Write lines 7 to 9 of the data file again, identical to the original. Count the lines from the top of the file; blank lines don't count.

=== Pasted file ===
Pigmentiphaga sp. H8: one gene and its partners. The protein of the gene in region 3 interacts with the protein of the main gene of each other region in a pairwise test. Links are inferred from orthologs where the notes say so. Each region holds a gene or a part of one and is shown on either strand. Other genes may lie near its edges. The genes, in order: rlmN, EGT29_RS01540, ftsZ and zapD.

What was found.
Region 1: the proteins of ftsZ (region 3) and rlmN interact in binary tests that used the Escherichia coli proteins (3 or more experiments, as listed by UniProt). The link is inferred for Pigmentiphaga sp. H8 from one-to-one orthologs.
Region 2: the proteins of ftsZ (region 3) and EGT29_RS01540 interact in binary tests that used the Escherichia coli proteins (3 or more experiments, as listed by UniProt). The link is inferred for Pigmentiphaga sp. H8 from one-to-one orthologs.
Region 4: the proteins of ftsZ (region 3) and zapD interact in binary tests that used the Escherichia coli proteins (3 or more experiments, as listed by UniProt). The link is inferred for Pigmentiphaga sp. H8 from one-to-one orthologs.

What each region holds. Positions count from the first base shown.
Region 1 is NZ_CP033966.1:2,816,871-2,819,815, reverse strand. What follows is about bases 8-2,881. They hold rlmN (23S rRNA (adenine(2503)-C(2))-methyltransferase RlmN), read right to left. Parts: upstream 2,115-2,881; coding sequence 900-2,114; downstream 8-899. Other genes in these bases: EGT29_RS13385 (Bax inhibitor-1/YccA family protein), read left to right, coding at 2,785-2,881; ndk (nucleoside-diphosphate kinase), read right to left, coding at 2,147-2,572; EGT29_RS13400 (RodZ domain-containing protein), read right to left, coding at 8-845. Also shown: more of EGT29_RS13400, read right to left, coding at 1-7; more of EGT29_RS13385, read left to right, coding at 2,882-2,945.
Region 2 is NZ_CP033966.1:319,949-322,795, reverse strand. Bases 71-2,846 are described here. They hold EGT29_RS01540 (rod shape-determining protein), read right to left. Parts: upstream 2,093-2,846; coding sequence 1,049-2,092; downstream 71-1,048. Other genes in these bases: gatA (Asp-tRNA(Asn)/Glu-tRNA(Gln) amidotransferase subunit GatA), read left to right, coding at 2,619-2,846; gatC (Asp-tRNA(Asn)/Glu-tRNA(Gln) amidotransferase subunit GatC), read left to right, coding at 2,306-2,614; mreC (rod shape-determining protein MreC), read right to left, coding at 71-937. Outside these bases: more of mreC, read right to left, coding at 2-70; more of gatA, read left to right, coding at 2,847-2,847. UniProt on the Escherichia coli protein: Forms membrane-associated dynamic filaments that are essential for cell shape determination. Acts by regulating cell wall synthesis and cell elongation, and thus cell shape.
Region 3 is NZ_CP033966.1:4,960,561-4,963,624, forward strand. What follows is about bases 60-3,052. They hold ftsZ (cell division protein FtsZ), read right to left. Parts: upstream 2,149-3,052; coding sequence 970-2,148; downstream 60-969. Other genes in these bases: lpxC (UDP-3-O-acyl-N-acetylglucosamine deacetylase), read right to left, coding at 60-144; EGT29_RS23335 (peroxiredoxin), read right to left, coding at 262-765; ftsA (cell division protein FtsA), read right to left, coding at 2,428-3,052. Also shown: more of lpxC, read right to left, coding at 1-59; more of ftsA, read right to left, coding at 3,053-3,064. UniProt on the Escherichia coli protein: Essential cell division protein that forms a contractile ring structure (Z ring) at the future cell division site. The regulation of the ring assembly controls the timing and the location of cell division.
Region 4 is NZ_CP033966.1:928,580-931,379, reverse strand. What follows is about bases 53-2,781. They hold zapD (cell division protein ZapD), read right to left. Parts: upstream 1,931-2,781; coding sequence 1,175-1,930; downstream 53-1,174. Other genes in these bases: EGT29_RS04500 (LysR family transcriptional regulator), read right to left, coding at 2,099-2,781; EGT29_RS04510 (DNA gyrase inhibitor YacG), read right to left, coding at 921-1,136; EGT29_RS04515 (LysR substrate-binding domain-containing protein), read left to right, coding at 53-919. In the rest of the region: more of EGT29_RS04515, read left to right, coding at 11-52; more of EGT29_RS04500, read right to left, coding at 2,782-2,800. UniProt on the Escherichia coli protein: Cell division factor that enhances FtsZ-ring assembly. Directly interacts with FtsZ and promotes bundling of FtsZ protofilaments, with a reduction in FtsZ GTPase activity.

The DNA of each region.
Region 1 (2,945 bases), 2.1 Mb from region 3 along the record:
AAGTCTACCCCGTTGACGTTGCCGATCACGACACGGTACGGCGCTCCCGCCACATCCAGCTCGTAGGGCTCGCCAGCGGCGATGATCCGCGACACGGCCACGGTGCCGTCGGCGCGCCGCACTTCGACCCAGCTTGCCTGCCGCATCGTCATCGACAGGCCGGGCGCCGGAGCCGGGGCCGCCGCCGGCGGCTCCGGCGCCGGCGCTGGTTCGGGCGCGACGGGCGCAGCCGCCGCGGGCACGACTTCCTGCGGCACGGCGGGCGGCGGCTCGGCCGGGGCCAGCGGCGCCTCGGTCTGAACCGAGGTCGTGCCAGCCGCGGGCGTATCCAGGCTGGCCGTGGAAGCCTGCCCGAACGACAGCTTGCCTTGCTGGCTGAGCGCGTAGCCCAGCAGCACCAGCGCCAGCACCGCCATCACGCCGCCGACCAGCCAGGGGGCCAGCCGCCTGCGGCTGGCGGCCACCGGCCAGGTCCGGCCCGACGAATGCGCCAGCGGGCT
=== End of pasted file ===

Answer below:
Region 1 is NZ_CP033966.1:2,816,871-2,819,815, reverse strand. What follows is about bases 8-2,881. They hold rlmN (23S rRNA (adenine(2503)-C(2))-methyltransferase RlmN), read right to left. Parts: upstream 2,115-2,881; coding sequence 900-2,114; downstream 8-899. Other genes in these bases: EGT29_RS13385 (Bax inhibitor-1/YccA family protein), read left to right, coding at 2,785-2,881; ndk (nucleoside-diphosphate kinase), read right to left, coding at 2,147-2,572; EGT29_RS13400 (RodZ domain-containing protein), read right to left, coding at 8-845. Also shown: more of EGT29_RS13400, read right to left, coding at 1-7; more of EGT29_RS13385, read left to right, coding at 2,882-2,945.
Region 2 is NZ_CP033966.1:319,949-322,795, reverse strand. Bases 71-2,846 are described here. They hold EGT29_RS01540 (rod shape-determining protein), read right to left. Parts: upstream 2,093-2,846; coding sequence 1,049-2,092; downstream 71-1,048. Other genes in these bases: gatA (Asp-tRNA(Asn)/Glu-tRNA(Gln) amidotransferase subunit GatA), read left to right, coding at 2,619-2,846; gatC (Asp-tRNA(Asn)/Glu-tRNA(Gln) amidotransferase subunit GatC), read left to right, coding at 2,306-2,614; mreC (rod shape-determining protein MreC), read right to left, coding at 71-937. Outside these bases: more of mreC, read right to left, coding at 2-70; more of gatA, read left to right, coding at 2,847-2,847. UniProt on the Escherichia coli protein: Forms membrane-associated dynamic filaments that are essential for cell shape determination. Acts by regulating cell wall synthesis and cell elongation, and thus cell shape.
Region 3 is NZ_CP033966.1:4,960,561-4,963,624, forward strand. What follows is about bases 60-3,052. They hold ftsZ (cell division protein FtsZ), read right to left. Parts: upstream 2,149-3,052; coding sequence 970-2,148; downstream 60-969. Other genes in these bases: lpxC (UDP-3-O-acyl-N-acetylglucosamine deacetylase), read right to left, coding at 60-144; EGT29_RS23335 (peroxiredoxin), read right to left, coding at 262-765; ftsA (cell division protein FtsA), read right to left, coding at 2,428-3,052. Also shown: more of lpxC, read right to left, coding at 1-59; more of ftsA, read right to left, coding at 3,053-3,064. UniProt on the Escherichia coli protein: Essential cell division protein that forms a contractile ring structure (Z ring) at the future cell division site. The regulation of the ring assembly controls the timing and the location of cell division.